â€¢ There are numerous economic data releases this week that will have an effect on views of the balance of economic growth and inflation in the major economies. Tuesday is particularly busy for UK statistical publications, including CPI inflation, money supply and public finances. Key US housing market statistics will focus attention on whether or not the slowdown has bottomed out.
Last week's UK economic data such as core producer output prices, net external trade, private sector wage growth and housing market statistics indicated that UK economic growth remains strong and that there remains an upside risk to consumer price inflation and a possible need for higher interest rates. On Tuesday, we are expecting a strong monthly rise of 0.4% in headline UK CPI inflation for February, reflecting a rebound from the 0.8% decline in January, partly due to new retail stocks in the month. The old inflation measure, RPI, the benchmark for wage negotiations, may have accelerated even faster due to higher mortgage interest rate payments, by 0.5%. RPIX, which excludes mortgage interest payments, could have increased by 0.4%, the same as CPI, leaving the 12-month rate at 3.5%. In addition, we will be looking to see whether or not core consumer prices, which exclude energy, food, drink and tobacco accelerated again after falling to 1.6% in January from 1.8% annual growth in December. For the moment, although core inflation has risen in recent months it remains well below the 2.7% headline CPI rate, unlike in the US and Europe, where core inflation is accelerating more rapidly, but headline CPI is lower than in the UK, 2.4% and 1.8%, respectively. February's public finance statistics could show that the UK government is on track to meet its net borrowing target of Â£36.8bn for the current fiscal year, as the cumulative total to January was just Â£29.4bn, although this is only achievable due to a Â£5bn upward revision in the borrowing requirement last year.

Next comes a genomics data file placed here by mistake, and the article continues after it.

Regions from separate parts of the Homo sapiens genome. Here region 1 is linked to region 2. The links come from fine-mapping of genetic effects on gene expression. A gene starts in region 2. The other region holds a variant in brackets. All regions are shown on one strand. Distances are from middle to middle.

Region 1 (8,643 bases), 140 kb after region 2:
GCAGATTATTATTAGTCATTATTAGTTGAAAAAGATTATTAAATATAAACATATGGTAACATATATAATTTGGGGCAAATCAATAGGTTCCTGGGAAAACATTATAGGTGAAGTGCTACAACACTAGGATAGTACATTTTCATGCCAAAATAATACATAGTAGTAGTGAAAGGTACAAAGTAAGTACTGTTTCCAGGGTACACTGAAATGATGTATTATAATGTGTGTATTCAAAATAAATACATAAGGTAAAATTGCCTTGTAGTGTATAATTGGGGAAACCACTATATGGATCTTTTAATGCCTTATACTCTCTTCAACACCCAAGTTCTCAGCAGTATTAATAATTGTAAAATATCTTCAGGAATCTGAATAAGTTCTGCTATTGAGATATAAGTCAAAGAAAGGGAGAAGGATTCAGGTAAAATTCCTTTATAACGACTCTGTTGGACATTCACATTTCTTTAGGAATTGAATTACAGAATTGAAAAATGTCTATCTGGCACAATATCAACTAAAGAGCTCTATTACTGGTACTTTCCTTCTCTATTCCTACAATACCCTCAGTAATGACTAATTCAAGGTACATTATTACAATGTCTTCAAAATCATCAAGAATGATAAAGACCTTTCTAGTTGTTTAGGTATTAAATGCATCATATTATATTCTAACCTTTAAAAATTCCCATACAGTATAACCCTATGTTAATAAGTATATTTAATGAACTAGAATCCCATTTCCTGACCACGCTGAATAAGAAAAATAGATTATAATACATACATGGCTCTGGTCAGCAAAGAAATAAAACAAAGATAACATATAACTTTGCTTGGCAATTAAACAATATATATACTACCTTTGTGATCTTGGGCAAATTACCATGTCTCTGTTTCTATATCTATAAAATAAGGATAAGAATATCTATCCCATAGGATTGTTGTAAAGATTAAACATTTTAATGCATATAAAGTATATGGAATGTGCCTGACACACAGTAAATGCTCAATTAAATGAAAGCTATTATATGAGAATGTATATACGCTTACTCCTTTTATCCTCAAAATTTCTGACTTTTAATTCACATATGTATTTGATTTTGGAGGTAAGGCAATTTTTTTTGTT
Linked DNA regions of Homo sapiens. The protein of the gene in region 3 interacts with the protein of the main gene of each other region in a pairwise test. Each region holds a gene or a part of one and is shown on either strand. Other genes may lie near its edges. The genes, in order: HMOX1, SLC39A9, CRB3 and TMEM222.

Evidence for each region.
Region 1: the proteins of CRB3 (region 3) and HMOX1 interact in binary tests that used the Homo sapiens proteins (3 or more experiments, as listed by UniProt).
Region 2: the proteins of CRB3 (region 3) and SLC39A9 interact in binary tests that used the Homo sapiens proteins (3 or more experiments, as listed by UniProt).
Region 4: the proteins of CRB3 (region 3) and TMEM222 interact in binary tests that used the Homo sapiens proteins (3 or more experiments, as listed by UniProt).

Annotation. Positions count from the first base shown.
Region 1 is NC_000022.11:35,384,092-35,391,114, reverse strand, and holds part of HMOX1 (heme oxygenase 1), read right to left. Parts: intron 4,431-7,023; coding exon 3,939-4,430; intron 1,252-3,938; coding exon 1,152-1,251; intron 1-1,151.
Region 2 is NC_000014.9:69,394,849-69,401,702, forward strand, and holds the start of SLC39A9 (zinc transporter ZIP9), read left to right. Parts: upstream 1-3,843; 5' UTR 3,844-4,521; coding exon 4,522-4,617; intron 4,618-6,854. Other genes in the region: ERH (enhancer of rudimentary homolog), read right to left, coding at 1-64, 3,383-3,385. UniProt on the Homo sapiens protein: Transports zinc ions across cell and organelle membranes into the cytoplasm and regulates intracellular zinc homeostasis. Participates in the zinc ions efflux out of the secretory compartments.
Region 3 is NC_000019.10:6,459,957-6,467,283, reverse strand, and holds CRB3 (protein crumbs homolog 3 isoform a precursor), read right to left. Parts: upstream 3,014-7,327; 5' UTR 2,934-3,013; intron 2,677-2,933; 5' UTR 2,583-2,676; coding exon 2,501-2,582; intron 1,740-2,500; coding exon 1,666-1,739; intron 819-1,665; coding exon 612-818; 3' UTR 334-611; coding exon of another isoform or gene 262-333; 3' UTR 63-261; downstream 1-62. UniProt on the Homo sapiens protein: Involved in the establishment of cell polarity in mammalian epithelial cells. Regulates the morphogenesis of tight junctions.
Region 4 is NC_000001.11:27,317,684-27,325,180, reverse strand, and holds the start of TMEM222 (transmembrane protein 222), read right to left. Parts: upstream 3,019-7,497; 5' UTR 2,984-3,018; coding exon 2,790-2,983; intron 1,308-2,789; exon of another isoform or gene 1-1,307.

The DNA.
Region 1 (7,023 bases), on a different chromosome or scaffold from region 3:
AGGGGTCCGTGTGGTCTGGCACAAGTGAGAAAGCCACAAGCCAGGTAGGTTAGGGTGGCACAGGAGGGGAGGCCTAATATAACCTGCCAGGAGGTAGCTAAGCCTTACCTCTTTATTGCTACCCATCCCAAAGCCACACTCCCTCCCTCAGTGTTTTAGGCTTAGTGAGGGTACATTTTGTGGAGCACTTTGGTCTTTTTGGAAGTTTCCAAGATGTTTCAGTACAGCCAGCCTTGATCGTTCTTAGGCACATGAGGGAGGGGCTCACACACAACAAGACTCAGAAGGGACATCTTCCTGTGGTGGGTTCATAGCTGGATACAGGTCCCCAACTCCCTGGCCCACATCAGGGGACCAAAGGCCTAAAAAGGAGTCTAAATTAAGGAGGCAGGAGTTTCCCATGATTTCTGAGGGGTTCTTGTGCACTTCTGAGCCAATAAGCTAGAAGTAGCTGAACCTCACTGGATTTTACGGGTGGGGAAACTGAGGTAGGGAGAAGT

On Wednesday, the publication of the minutes of the Bank of England's 7-8 March interest rate setting meeting will show whether or not Tim Besley and Andrew Sentance continued to be the only dissenters from the decision to keep rates on hold. Later in the day, the 2007 budget is unlikely to contain any radical measures, see accompanying Economics Weekly topic for commentary. The CBI industrial trends survey is also published on Wednesday â€“ little change is expected in March from the 12-year high recorded in February, although manufacturing output has been flat this year so far. Thursday's retail sales number could rebound sharply, growing 2% on the month and 5.2% on the year, in line with positive survey evidence.
Although US inflation data was strong last week, the dollar weakened as financial markets became increasingly concerned over slower economic growth, compounded by ex-Fed Chairman Greenspan's comments about recession risk and global stock market volatility. We believe that this negative sentiment is largely overdone and that strong employment and earnings growth should support US GDP growth of 2.8% this year, down from 3.4% in 2006, and likely to rise to 3.2% in 2008. US housing starts, building permits and existing home sales published this week, will be closely watched for trends in the weak housing market.
The outlook for the euro zone economy continues to be positive, benefiting the euro. Also, headline inflation is remaining close to target (March CPI is due 27-29 March), so the ECB is clearly doing its job well. The strong German ZEW survey last week confirmed this positive outlook for 2007. Therefore, we expect another 25bp increase in interest rates to 4% by June to bring the repo rate closer to 'neutral levels', but after that further rises are less certain as the ECB will likely be guided more by incoming data.